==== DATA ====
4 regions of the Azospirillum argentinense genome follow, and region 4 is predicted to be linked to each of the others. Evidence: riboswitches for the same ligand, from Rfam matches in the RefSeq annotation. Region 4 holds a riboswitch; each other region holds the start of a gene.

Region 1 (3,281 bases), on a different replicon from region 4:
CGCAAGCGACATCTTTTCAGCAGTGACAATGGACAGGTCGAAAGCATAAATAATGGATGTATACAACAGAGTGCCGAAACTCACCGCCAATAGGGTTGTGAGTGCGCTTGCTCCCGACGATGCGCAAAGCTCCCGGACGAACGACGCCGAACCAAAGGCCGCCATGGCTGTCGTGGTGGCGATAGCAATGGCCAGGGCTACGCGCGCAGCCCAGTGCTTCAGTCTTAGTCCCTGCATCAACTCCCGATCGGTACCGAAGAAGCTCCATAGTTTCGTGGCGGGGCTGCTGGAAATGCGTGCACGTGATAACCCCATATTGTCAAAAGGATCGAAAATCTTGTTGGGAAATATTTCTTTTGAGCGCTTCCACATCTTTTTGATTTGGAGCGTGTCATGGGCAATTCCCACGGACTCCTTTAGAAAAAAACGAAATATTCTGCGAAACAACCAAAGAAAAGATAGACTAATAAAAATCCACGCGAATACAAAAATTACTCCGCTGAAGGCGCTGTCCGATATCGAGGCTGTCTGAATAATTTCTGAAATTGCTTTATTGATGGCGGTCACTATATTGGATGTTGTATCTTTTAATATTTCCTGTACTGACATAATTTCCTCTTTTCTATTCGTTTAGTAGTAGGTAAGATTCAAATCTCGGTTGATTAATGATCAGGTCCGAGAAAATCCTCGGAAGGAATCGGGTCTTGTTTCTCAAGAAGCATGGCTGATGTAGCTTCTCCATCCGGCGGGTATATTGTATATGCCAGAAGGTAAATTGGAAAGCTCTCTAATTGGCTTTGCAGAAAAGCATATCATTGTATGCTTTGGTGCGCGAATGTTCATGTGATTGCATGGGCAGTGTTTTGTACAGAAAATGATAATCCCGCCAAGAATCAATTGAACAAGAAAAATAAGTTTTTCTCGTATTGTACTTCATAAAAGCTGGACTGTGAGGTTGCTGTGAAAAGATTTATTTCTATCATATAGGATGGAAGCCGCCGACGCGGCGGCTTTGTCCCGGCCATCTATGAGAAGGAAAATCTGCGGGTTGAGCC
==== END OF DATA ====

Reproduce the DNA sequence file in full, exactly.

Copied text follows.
4 regions of the Azospirillum argentinense genome follow, and region 4 is predicted to be linked to each of the others. Evidence: riboswitches for the same ligand, from Rfam matches in the RefSeq annotation. Region 4 holds a riboswitch; each other region holds the start of a gene.

Region 1 (3,281 bases), on a different replicon from region 4:
CGCAAGCGACATCTTTTCAGCAGTGACAATGGACAGGTCGAAAGCATAAATAATGGATGTATACAACAGAGTGCCGAAACTCACCGCCAATAGGGTTGTGAGTGCGCTTGCTCCCGACGATGCGCAAAGCTCCCGGACGAACGACGCCGAACCAAAGGCCGCCATGGCTGTCGTGGTGGCGATAGCAATGGCCAGGGCTACGCGCGCAGCCCAGTGCTTCAGTCTTAGTCCCTGCATCAACTCCCGATCGGTACCGAAGAAGCTCCATAGTTTCGTGGCGGGGCTGCTGGAAATGCGTGCACGTGATAACCCCATATTGTCAAAAGGATCGAAAATCTTGTTGGGAAATATTTCTTTTGAGCGCTTCCACATCTTTTTGATTTGGAGCGTGTCATGGGCAATTCCCACGGACTCCTTTAGAAAAAAACGAAATATTCTGCGAAACAACCAAAGAAAAGATAGACTAATAAAAATCCACGCGAATACAAAAATTACTCCGCTGAAGGCGCTGTCCGATATCGAGGCTGTCTGAATAATTTCTGAAATTGCTTTATTGATGGCGGTCACTATATTGGATGTTGTATCTTTTAATATTTCCTGTACTGACATAATTTCCTCTTTTCTATTCGTTTAGTAGTAGGTAAGATTCAAATCTCGGTTGATTAATGATCAGGTCCGAGAAAATCCTCGGAAGGAATCGGGTCTTGTTTCTCAAGAAGCATGGCTGATGTAGCTTCTCCATCCGGCGGGTATATTGTATATGCCAGAAGGTAAATTGGAAAGCTCTCTAATTGGCTTTGCAGAAAAGCATATCATTGTATGCTTTGGTGCGCGAATGTTCATGTGATTGCATGGGCAGTGTTTTGTACAGAAAATGATAATCCCGCCAAGAATCAATTGAACAAGAAAAATAAGTTTTTCTCGTATTGTACTTCATAAAAGCTGGACTGTGAGGTTGCTGTGAAAAGATTTATTTCTATCATATAGGATGGAAGCCGCCGACGCGGCGGCTTTGTCCCGGCCATCTATGAGAAGGAAAATCTGCGGGTTGAGCC